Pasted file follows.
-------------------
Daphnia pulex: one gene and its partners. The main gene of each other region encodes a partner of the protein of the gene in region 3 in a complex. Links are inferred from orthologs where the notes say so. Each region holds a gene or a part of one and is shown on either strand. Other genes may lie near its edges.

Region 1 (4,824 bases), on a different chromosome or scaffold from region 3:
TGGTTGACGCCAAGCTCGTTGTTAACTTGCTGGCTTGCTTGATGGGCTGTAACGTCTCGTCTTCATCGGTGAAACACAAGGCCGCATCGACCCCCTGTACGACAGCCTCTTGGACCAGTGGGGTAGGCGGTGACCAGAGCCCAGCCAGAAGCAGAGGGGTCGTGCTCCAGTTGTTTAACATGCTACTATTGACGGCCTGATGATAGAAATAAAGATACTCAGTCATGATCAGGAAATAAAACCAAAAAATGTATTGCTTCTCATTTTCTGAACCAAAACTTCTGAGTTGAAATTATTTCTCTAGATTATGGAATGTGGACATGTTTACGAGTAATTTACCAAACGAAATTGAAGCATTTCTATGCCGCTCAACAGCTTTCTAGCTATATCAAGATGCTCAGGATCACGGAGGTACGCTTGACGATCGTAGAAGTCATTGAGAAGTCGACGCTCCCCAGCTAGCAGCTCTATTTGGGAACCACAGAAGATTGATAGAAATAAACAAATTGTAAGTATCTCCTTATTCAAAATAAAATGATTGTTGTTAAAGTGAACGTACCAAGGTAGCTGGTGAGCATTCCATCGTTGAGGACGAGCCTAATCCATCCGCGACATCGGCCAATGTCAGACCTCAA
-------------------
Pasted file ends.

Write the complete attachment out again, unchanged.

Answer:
Daphnia pulex: one gene and its partners. The main gene of each other region encodes a partner of the protein of the gene in region 3 in a complex. Links are inferred from orthologs where the notes say so. Each region holds a gene or a part of one and is shown on either strand. Other genes may lie near its edges.

Region 1 (4,824 bases), on a different chromosome or scaffold from region 3:
TGGTTGACGCCAAGCTCGTTGTTAACTTGCTGGCTTGCTTGATGGGCTGTAACGTCTCGTCTTCATCGGTGAAACACAAGGCCGCATCGACCCCCTGTACGACAGCCTCTTGGACCAGTGGGGTAGGCGGTGACCAGAGCCCAGCCAGAAGCAGAGGGGTCGTGCTCCAGTTGTTTAACATGCTACTATTGACGGCCTGATGATAGAAATAAAGATACTCAGTCATGATCAGGAAATAAAACCAAAAAATGTATTGCTTCTCATTTTCTGAACCAAAACTTCTGAGTTGAAATTATTTCTCTAGATTATGGAATGTGGACATGTTTACGAGTAATTTACCAAACGAAATTGAAGCATTTCTATGCCGCTCAACAGCTTTCTAGCTATATCAAGATGCTCAGGATCACGGAGGTACGCTTGACGATCGTAGAAGTCATTGAGAAGTCGACGCTCCCCAGCTAGCAGCTCTATTTGGGAACCACAGAAGATTGATAGAAATAAACAAATTGTAAGTATCTCCTTATTCAAAATAAAATGATTGTTGTTAAAGTGAACGTACCAAGGTAGCTGGTGAGCATTCCATCGTTGAGGACGAGCCTAATCCATCCGCGACATCGGCCAATGTCAGACCTCAA